Title: A Price of Blood
Authors: Renee Peters and Rae Stilwell
Genre: Paranormal Fantasy
The Anowen coven is a 700 year-old family of vampires who move freely among the ranks of society in Regency England. In A Price of Blood, the taut second installment in the Songs of Blood Saga, Arch Lord Lian of Anowen has broken his promise to a rival coven not to sire any new vampires.
As tensions rise between the two covens, war is threatened and even the strongest bonds of blood and fidelity are tested. Embroiled in the middle of this dangerous game of bloodthirsty aristocracy is Delilah, a mortal girl who once captured the heart of Anowen’s Arch lord. In order to protect her, Lian must risk everything he loves.
Co-authors Renee Peters and Rae Stilwell deftly handle the vampire mythos in this new addition to their series. Their introspective vampires can trace their influence back to the complex inner lives of Anne Rice’s characters, but the authors bring their own signature voice to a saturated genre.
Most unique is the psychic bond the vampires share that the authors describe in musical terms. One vampire may describe another vampire’s irritation as staccato strings or the harsh clang of a guitar strum, and these immersive descriptions add a new layer of emotional complexity to a book already driven so much by interpersonal relationships.
Family trees and a cast of thirty characters at the beginning of the book help the audience keep the tangled web of liaisons and relations in order. Still, there are quite a few characters in this book with title such as High Queen, Arch Lord, Elder, or High Lord, and for someone who hasn’t already committed Peters’s and Stilwell’s hierarchy to memory, the ranks can become muddled.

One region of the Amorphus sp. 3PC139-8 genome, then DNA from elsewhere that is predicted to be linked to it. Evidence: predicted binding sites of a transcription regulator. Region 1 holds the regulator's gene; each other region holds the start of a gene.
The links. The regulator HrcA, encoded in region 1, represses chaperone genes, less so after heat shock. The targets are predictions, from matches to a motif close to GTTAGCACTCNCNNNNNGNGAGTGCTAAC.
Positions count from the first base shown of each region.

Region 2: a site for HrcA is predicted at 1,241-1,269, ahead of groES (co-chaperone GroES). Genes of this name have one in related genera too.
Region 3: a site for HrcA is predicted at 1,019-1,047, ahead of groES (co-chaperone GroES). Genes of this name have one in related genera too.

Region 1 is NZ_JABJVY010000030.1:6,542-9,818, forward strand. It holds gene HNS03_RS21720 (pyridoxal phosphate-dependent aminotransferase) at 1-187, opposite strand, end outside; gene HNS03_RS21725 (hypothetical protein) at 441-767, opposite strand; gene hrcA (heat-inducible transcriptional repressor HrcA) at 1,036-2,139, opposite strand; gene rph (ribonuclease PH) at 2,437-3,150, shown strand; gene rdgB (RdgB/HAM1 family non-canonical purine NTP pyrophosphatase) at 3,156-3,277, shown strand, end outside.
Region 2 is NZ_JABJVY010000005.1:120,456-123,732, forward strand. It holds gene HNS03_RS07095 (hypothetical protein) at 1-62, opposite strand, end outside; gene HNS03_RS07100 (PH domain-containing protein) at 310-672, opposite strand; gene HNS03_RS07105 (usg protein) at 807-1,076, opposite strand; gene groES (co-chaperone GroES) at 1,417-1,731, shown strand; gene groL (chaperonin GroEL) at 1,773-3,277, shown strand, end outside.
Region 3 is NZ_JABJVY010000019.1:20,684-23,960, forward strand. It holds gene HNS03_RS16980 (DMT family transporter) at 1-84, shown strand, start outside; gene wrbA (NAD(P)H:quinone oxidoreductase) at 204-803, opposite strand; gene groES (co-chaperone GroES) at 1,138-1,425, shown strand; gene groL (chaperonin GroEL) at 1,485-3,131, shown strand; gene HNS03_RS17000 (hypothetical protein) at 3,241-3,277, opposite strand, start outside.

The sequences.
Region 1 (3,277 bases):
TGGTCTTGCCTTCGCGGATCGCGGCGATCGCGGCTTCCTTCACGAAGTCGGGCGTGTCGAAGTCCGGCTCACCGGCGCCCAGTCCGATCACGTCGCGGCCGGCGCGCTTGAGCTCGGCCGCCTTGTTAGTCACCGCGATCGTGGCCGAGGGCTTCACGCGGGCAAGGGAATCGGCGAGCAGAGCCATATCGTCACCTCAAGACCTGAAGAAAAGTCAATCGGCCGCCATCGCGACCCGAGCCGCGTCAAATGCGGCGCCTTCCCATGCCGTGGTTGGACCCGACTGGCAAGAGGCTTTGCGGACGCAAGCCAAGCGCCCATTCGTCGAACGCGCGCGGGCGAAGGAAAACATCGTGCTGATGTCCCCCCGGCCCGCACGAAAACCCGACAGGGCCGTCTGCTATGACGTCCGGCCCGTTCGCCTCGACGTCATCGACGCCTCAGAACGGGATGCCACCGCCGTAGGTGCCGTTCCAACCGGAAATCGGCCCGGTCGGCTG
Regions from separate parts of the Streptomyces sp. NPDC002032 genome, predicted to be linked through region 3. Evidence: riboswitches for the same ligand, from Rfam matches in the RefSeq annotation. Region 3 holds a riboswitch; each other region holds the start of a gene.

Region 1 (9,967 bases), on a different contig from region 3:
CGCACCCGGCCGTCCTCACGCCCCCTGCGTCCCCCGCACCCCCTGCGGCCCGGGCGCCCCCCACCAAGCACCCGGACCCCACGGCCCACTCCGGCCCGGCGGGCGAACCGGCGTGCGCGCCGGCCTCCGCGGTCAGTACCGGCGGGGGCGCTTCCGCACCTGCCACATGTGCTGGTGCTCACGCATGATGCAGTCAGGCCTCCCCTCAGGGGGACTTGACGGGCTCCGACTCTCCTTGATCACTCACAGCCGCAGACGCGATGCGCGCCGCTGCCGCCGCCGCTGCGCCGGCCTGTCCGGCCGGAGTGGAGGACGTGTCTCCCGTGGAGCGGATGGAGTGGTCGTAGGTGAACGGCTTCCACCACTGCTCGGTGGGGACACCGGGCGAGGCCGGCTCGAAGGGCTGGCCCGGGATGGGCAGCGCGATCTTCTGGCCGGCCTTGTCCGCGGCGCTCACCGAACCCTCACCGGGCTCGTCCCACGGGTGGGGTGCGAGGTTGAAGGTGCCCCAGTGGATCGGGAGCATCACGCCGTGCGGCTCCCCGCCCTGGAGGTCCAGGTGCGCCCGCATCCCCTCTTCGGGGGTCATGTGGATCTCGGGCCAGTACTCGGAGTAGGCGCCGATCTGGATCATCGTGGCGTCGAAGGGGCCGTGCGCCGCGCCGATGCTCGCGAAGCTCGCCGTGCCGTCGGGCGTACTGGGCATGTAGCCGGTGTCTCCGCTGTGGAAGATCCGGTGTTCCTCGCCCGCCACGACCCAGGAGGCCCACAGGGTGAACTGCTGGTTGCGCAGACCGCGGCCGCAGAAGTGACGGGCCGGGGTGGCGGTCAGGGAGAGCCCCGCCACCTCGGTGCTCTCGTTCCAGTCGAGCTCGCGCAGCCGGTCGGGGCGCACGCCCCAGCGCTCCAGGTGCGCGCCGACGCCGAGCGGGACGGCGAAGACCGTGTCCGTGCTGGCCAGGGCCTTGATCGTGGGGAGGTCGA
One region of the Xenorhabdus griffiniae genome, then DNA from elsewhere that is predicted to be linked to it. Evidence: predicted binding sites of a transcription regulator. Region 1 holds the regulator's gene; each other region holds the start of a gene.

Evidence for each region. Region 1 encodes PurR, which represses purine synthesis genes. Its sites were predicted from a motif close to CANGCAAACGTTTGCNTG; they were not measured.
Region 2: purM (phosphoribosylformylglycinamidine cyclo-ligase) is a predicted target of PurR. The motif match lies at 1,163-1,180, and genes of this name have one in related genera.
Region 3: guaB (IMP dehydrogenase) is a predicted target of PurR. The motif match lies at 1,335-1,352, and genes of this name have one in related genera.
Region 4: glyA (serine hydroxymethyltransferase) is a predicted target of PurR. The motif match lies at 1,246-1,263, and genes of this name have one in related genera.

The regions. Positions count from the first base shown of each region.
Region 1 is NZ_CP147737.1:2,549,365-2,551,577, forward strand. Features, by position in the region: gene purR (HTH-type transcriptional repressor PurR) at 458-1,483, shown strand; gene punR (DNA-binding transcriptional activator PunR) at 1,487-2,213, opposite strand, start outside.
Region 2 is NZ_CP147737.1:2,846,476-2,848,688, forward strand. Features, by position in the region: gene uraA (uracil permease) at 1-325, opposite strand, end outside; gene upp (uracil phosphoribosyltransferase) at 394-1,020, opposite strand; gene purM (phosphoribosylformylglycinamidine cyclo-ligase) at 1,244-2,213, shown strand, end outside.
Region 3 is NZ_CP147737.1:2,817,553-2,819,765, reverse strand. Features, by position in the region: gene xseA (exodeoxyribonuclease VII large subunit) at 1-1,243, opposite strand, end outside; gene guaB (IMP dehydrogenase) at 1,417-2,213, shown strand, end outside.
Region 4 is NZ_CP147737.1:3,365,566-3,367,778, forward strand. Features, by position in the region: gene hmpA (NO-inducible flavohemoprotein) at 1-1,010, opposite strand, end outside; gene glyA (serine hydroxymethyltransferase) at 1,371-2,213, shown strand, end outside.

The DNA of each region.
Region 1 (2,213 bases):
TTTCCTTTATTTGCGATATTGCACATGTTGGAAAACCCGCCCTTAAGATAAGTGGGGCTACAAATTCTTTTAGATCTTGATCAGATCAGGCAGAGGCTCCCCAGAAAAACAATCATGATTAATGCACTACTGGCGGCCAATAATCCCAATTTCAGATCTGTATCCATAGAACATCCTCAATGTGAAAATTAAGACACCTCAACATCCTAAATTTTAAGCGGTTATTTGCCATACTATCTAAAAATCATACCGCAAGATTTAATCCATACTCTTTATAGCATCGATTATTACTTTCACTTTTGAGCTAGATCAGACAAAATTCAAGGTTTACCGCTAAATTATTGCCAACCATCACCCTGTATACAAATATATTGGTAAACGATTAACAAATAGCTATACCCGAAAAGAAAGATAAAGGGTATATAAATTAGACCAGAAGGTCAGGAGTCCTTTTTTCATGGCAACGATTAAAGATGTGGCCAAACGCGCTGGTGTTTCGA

Similarly, concepts like “siring”, “pair bonding”, and taking as a “bride” are endlessly fascinating but would benefit from a clear definition along the way. Fans of the first book may find themselves in need of a refresher on the meanings behind various titles and the emotional entanglements between the characters.
As the two covens hurdle toward war, more characters and subplots are threaded through the already twisted orchestra of alliances. The plot really picks up at about 100 pages in, when Delilah is reunited with the vampires who so disrupted and enchanted her life in the first book.
The narrative could have been enlivened by forgoing some of the long conversation scenes for more action scenes or for succinct exposition. It isn’t uncommon to see three or four conversation scenes in a row in this book, but they remain entertaining as the characters forge schemes, reveal secrets to one another, and tap into the feelings of characters off screen through their musical connection.
All in all, Peters and Stilwell have delivered an engaging, memorable family saga written in blood. Richly-drawn vampires of varying rank, ethnicity, and ability vie for power, love, and influence in this high society drama. Readers are sure to fall in love with the passions and tragedies of their immortal heroes and will be eager to dive deeper in the third installment of the series.
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